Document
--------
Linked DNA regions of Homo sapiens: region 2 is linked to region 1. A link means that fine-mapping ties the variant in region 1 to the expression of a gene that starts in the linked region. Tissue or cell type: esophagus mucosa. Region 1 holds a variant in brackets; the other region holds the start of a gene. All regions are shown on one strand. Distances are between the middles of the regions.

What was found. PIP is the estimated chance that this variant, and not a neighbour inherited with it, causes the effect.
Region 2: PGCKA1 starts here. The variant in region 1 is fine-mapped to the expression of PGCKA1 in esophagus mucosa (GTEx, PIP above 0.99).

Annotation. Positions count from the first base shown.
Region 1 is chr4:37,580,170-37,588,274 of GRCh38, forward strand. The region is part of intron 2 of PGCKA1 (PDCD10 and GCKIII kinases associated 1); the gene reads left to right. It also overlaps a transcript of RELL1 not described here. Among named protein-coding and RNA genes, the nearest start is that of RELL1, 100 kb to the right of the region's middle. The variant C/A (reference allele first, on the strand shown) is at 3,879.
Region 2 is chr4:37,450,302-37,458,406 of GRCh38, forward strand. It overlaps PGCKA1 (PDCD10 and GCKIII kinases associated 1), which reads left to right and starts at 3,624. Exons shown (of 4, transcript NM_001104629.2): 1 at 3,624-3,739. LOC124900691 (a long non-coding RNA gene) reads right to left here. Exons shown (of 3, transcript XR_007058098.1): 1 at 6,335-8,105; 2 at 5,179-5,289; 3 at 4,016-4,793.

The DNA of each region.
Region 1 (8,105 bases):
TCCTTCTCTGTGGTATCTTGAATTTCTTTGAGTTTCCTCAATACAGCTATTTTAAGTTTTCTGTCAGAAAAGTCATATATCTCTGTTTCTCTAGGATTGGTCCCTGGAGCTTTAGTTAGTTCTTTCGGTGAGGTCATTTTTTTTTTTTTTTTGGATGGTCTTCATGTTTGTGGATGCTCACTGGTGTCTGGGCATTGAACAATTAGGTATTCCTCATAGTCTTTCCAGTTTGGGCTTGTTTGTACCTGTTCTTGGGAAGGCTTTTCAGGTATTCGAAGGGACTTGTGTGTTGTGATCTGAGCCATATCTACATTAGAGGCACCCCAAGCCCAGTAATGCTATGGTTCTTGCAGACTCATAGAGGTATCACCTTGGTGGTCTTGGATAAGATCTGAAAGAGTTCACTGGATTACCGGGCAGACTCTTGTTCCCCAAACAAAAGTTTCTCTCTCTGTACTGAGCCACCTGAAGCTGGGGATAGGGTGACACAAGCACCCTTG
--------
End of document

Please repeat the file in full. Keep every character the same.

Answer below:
Linked DNA regions of Homo sapiens: region 2 is linked to region 1. A link means that fine-mapping ties the variant in region 1 to the expression of a gene that starts in the linked region. Tissue or cell type: esophagus mucosa. Region 1 holds a variant in brackets; the other region holds the start of a gene. All regions are shown on one strand. Distances are between the middles of the regions.

What was found. PIP is the estimated chance that this variant, and not a neighbour inherited with it, causes the effect.
Region 2: PGCKA1 starts here. The variant in region 1 is fine-mapped to the expression of PGCKA1 in esophagus mucosa (GTEx, PIP above 0.99).

Annotation. Positions count from the first base shown.
Region 1 is chr4:37,580,170-37,588,274 of GRCh38, forward strand. The region is part of intron 2 of PGCKA1 (PDCD10 and GCKIII kinases associated 1); the gene reads left to right. It also overlaps a transcript of RELL1 not described here. Among named protein-coding and RNA genes, the nearest start is that of RELL1, 100 kb to the right of the region's middle. The variant C/A (reference allele first, on the strand shown) is at 3,879.
Region 2 is chr4:37,450,302-37,458,406 of GRCh38, forward strand. It overlaps PGCKA1 (PDCD10 and GCKIII kinases associated 1), which reads left to right and starts at 3,624. Exons shown (of 4, transcript NM_001104629.2): 1 at 3,624-3,739. LOC124900691 (a long non-coding RNA gene) reads right to left here. Exons shown (of 3, transcript XR_007058098.1): 1 at 6,335-8,105; 2 at 5,179-5,289; 3 at 4,016-4,793.

The DNA of each region.
Region 1 (8,105 bases):
TCCTTCTCTGTGGTATCTTGAATTTCTTTGAGTTTCCTCAATACAGCTATTTTAAGTTTTCTGTCAGAAAAGTCATATATCTCTGTTTCTCTAGGATTGGTCCCTGGAGCTTTAGTTAGTTCTTTCGGTGAGGTCATTTTTTTTTTTTTTTTGGATGGTCTTCATGTTTGTGGATGCTCACTGGTGTCTGGGCATTGAACAATTAGGTATTCCTCATAGTCTTTCCAGTTTGGGCTTGTTTGTACCTGTTCTTGGGAAGGCTTTTCAGGTATTCGAAGGGACTTGTGTGTTGTGATCTGAGCCATATCTACATTAGAGGCACCCCAAGCCCAGTAATGCTATGGTTCTTGCAGACTCATAGAGGTATCACCTTGGTGGTCTTGGATAAGATCTGAAAGAGTTCACTGGATTACCGGGCAGACTCTTGTTCCCCAAACAAAAGTTTCTCTCTCTGTACTGAGCCACCTGAAGCTGGGGATAGGGTGACACAAGCACCCTTG